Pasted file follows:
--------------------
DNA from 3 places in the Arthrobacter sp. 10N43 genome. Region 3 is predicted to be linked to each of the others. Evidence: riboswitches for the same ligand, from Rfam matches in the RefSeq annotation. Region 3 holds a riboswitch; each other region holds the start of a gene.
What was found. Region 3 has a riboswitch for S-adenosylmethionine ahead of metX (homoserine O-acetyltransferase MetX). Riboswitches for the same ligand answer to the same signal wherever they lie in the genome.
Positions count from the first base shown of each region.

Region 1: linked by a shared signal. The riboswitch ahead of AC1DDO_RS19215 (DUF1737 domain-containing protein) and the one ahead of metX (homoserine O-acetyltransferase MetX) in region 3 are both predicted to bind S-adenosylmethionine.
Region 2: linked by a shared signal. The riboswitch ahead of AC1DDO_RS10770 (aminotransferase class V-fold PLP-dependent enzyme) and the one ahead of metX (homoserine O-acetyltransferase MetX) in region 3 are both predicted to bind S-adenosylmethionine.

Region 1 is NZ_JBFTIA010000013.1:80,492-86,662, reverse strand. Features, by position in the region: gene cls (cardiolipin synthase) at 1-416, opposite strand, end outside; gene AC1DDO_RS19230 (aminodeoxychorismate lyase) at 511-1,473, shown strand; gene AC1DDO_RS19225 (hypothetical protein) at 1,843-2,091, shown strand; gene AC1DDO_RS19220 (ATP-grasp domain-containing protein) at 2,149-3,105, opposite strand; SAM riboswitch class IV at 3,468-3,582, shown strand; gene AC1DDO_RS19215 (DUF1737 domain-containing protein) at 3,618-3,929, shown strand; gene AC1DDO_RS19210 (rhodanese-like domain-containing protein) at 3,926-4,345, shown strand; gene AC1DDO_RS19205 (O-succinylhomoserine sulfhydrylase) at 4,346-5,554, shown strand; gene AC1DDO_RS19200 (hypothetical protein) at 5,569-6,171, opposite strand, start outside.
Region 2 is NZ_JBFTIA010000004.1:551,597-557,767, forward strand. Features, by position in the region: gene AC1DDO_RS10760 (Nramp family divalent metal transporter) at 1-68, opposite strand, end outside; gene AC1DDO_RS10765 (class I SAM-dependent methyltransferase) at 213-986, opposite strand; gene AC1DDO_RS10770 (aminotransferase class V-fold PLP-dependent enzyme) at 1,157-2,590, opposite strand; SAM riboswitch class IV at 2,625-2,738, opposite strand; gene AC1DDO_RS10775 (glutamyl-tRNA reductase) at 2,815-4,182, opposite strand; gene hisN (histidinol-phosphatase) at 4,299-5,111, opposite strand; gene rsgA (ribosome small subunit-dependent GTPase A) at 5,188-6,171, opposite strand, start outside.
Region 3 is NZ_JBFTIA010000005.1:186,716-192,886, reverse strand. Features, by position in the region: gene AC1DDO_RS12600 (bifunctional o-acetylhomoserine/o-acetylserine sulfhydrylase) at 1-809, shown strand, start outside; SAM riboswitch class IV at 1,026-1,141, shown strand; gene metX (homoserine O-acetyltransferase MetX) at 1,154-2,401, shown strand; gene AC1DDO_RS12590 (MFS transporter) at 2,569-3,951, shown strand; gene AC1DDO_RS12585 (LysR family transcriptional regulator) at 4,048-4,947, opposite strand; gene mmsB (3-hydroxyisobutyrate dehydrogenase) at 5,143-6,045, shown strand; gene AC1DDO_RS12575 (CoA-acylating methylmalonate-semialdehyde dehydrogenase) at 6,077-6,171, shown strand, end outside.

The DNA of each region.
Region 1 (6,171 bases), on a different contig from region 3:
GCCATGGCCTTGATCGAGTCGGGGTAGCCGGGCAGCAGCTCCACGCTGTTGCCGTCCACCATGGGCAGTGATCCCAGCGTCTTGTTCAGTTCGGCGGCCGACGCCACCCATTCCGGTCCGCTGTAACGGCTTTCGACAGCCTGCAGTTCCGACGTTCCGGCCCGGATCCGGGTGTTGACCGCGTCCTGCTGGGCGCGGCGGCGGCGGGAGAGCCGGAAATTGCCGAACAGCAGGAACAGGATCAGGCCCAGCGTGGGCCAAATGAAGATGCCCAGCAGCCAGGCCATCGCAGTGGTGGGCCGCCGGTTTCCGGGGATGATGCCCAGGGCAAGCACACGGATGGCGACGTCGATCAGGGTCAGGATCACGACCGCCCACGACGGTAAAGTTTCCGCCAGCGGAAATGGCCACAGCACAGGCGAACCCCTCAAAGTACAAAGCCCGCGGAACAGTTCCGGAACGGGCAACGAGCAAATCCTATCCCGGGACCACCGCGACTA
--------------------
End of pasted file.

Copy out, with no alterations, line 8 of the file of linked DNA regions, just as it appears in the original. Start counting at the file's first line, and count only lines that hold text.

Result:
Region 3 is NZ_JBFTIA010000005.1:186,716-192,886, reverse strand. Features, by position in the region: gene AC1DDO_RS12600 (bifunctional o-acetylhomoserine/o-acetylserine sulfhydrylase) at 1-809, shown strand, start outside; SAM riboswitch class IV at 1,026-1,141, shown strand; gene metX (homoserine O-acetyltransferase MetX) at 1,154-2,401, shown strand; gene AC1DDO_RS12590 (MFS transporter) at 2,569-3,951, shown strand; gene AC1DDO_RS12585 (LysR family transcriptional regulator) at 4,048-4,947, opposite strand; gene mmsB (3-hydroxyisobutyrate dehydrogenase) at 5,143-6,045, shown strand; gene AC1DDO_RS12575 (CoA-acylating methylmalonate-semialdehyde dehydrogenase) at 6,077-6,171, shown strand, end outside.